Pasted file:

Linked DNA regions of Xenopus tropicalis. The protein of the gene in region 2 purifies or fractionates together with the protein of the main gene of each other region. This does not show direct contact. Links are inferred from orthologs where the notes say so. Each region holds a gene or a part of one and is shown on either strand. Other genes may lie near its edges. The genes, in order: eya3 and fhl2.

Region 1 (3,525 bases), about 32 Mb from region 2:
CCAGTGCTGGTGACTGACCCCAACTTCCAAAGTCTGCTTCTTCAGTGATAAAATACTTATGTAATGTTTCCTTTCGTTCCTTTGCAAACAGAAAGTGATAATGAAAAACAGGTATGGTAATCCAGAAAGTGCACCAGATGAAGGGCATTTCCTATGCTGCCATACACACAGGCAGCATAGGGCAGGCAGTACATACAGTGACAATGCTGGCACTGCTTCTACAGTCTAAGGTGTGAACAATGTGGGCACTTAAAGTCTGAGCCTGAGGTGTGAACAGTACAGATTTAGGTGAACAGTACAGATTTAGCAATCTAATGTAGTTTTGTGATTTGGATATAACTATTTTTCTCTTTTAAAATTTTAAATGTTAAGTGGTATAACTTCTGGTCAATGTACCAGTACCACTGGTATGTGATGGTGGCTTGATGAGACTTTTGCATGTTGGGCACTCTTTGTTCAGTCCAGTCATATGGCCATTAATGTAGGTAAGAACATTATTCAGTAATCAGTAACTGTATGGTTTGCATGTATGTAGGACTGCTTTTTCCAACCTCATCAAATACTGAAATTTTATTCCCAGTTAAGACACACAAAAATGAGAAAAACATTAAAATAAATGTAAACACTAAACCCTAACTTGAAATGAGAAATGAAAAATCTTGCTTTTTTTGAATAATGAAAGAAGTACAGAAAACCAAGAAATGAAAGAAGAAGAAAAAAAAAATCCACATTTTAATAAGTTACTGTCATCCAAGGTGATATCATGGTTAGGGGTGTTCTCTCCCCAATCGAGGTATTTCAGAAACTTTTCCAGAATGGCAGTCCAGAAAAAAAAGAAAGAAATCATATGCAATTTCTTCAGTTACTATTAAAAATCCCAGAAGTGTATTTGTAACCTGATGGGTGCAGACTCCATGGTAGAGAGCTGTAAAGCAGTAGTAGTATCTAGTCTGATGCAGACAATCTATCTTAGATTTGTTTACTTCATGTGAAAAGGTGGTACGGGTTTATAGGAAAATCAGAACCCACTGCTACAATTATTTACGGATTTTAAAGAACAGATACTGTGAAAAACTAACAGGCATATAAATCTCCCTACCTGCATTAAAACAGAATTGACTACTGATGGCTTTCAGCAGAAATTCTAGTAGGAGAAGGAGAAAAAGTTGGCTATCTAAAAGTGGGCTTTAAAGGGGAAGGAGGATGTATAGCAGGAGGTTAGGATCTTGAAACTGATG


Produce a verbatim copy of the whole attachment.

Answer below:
Linked DNA regions of Xenopus tropicalis. The protein of the gene in region 2 purifies or fractionates together with the protein of the main gene of each other region. This does not show direct contact. Links are inferred from orthologs where the notes say so. Each region holds a gene or a part of one and is shown on either strand. Other genes may lie near its edges. The genes, in order: eya3 and fhl2.

Region 1 (3,525 bases), about 32 Mb from region 2:
CCAGTGCTGGTGACTGACCCCAACTTCCAAAGTCTGCTTCTTCAGTGATAAAATACTTATGTAATGTTTCCTTTCGTTCCTTTGCAAACAGAAAGTGATAATGAAAAACAGGTATGGTAATCCAGAAAGTGCACCAGATGAAGGGCATTTCCTATGCTGCCATACACACAGGCAGCATAGGGCAGGCAGTACATACAGTGACAATGCTGGCACTGCTTCTACAGTCTAAGGTGTGAACAATGTGGGCACTTAAAGTCTGAGCCTGAGGTGTGAACAGTACAGATTTAGGTGAACAGTACAGATTTAGCAATCTAATGTAGTTTTGTGATTTGGATATAACTATTTTTCTCTTTTAAAATTTTAAATGTTAAGTGGTATAACTTCTGGTCAATGTACCAGTACCACTGGTATGTGATGGTGGCTTGATGAGACTTTTGCATGTTGGGCACTCTTTGTTCAGTCCAGTCATATGGCCATTAATGTAGGTAAGAACATTATTCAGTAATCAGTAACTGTATGGTTTGCATGTATGTAGGACTGCTTTTTCCAACCTCATCAAATACTGAAATTTTATTCCCAGTTAAGACACACAAAAATGAGAAAAACATTAAAATAAATGTAAACACTAAACCCTAACTTGAAATGAGAAATGAAAAATCTTGCTTTTTTTGAATAATGAAAGAAGTACAGAAAACCAAGAAATGAAAGAAGAAGAAAAAAAAAATCCACATTTTAATAAGTTACTGTCATCCAAGGTGATATCATGGTTAGGGGTGTTCTCTCCCCAATCGAGGTATTTCAGAAACTTTTCCAGAATGGCAGTCCAGAAAAAAAAGAAAGAAATCATATGCAATTTCTTCAGTTACTATTAAAAATCCCAGAAGTGTATTTGTAACCTGATGGGTGCAGACTCCATGGTAGAGAGCTGTAAAGCAGTAGTAGTATCTAGTCTGATGCAGACAATCTATCTTAGATTTGTTTACTTCATGTGAAAAGGTGGTACGGGTTTATAGGAAAATCAGAACCCACTGCTACAATTATTTACGGATTTTAAAGAACAGATACTGTGAAAAACTAACAGGCATATAAATCTCCCTACCTGCATTAAAACAGAATTGACTACTGATGGCTTTCAGCAGAAATTCTAGTAGGAGAAGGAGAAAAAGTTGGCTATCTAAAAGTGGGCTTTAAAGGGGAAGGAGGATGTATAGCAGGAGGTTAGGATCTTGAAACTGATG